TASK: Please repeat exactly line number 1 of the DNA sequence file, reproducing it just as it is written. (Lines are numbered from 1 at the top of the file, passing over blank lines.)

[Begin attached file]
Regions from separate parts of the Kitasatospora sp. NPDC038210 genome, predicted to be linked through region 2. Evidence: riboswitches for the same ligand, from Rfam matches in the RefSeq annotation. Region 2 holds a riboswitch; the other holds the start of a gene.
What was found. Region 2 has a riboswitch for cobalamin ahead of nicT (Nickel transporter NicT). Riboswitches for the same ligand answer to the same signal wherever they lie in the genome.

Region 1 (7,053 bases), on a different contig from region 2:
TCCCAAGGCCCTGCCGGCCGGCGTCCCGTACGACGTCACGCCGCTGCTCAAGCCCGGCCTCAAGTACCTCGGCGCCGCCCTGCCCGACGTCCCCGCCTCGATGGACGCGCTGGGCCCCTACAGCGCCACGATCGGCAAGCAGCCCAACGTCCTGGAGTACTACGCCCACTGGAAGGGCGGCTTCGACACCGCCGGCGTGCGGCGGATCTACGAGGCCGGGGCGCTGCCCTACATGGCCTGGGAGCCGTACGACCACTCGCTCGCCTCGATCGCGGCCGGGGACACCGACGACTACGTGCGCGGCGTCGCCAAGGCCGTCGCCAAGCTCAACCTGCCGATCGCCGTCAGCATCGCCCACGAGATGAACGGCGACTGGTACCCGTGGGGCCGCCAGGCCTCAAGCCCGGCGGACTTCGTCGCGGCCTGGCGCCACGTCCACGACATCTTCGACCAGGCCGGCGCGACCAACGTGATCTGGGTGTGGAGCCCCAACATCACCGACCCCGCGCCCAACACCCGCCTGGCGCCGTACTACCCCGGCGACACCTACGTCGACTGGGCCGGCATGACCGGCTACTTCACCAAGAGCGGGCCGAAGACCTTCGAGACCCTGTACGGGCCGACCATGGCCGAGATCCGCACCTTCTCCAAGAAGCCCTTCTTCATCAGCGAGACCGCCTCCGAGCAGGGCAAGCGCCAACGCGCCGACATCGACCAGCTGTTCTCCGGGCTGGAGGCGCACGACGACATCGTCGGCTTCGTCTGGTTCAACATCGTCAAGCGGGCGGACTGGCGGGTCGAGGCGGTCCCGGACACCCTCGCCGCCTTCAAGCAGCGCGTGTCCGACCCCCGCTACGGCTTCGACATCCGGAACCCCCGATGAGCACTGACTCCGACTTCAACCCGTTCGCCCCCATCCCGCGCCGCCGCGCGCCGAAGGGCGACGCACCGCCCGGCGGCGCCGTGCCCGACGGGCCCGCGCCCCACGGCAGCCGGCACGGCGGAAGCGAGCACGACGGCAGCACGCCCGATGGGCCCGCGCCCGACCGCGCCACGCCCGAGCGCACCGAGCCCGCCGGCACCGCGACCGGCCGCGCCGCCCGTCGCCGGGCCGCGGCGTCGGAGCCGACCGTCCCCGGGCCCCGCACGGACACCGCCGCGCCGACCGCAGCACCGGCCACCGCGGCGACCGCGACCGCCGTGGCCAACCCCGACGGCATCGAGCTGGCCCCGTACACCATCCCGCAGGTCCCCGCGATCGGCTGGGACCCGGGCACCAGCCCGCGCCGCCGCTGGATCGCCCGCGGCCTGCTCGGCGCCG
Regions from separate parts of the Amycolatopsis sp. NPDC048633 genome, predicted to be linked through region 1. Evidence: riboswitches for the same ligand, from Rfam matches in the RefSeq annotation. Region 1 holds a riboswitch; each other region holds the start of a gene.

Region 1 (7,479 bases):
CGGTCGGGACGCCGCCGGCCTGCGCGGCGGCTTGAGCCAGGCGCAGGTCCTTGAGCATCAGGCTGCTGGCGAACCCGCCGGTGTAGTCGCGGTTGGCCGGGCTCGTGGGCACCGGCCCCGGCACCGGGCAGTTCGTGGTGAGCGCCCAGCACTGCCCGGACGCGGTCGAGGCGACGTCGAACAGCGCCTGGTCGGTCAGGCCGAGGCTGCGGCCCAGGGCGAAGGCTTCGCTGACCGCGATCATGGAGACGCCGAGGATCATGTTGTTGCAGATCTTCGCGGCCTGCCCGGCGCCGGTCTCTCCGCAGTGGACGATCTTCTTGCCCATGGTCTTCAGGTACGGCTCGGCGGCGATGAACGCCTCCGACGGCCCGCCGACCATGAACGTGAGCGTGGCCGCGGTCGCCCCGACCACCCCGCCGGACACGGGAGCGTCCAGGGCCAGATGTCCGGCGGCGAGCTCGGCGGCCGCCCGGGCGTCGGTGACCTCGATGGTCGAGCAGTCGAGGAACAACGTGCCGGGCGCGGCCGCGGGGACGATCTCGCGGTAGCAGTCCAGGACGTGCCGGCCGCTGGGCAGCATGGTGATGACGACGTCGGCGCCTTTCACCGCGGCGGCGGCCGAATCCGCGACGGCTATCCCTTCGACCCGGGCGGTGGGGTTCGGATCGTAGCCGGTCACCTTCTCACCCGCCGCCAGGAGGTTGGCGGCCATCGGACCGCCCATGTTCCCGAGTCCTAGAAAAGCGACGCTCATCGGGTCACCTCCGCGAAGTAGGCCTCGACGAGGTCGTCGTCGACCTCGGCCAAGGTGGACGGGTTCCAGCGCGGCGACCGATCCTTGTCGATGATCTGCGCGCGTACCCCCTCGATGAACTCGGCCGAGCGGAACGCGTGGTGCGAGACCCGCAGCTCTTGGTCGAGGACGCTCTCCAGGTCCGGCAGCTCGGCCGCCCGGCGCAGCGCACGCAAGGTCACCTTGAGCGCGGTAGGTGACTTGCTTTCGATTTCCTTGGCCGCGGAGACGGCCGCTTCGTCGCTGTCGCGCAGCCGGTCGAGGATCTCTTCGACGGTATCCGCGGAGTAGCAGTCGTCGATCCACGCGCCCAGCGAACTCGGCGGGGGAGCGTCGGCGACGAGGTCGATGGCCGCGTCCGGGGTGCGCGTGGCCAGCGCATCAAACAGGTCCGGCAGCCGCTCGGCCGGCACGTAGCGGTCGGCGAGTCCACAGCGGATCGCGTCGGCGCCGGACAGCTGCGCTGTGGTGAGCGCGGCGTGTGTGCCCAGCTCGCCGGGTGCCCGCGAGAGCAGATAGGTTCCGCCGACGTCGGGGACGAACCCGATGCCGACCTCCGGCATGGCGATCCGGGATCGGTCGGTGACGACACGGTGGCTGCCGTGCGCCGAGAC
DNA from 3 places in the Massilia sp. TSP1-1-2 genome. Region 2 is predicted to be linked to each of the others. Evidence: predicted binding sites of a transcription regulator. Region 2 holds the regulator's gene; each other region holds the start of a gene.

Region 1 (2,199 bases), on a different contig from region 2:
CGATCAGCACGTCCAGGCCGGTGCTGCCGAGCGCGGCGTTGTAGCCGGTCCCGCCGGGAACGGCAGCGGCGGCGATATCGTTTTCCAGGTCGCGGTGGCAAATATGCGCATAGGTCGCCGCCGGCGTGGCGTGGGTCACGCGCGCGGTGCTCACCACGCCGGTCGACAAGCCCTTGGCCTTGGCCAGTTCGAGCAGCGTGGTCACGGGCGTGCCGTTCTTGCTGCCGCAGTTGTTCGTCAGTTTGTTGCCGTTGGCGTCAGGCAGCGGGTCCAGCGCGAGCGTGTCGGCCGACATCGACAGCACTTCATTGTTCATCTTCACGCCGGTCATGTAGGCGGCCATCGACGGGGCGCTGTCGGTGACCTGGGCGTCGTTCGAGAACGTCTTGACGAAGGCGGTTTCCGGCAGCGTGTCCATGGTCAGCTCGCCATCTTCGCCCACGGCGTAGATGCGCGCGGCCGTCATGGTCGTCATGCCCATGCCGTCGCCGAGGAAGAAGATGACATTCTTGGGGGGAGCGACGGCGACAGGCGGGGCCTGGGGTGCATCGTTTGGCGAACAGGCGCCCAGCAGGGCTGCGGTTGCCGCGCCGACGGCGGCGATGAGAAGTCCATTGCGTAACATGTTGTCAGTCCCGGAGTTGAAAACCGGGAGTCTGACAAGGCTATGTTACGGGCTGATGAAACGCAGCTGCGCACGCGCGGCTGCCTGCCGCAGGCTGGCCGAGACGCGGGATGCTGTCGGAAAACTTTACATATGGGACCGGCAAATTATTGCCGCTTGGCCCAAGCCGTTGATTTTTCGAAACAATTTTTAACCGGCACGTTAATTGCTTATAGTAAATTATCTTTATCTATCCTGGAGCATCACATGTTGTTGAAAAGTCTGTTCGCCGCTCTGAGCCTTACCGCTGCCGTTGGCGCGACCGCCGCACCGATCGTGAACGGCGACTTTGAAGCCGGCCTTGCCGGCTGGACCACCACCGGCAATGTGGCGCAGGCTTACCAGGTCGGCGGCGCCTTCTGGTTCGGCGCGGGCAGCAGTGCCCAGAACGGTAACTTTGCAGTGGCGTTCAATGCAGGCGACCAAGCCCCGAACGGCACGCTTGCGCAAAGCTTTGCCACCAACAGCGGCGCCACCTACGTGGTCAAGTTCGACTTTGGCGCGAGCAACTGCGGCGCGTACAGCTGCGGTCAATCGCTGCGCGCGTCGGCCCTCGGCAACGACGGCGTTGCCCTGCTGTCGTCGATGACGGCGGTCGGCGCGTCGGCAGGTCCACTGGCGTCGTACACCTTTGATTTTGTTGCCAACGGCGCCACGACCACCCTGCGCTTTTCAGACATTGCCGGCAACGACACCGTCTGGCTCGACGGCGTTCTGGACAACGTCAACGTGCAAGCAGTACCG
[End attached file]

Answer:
Regions from separate parts of the Kitasatospora sp. NPDC038210 genome, predicted to be linked through region 2. Evidence: riboswitches for the same ligand, from Rfam matches in the RefSeq annotation. Region 2 holds a riboswitch; the other holds the start of a gene.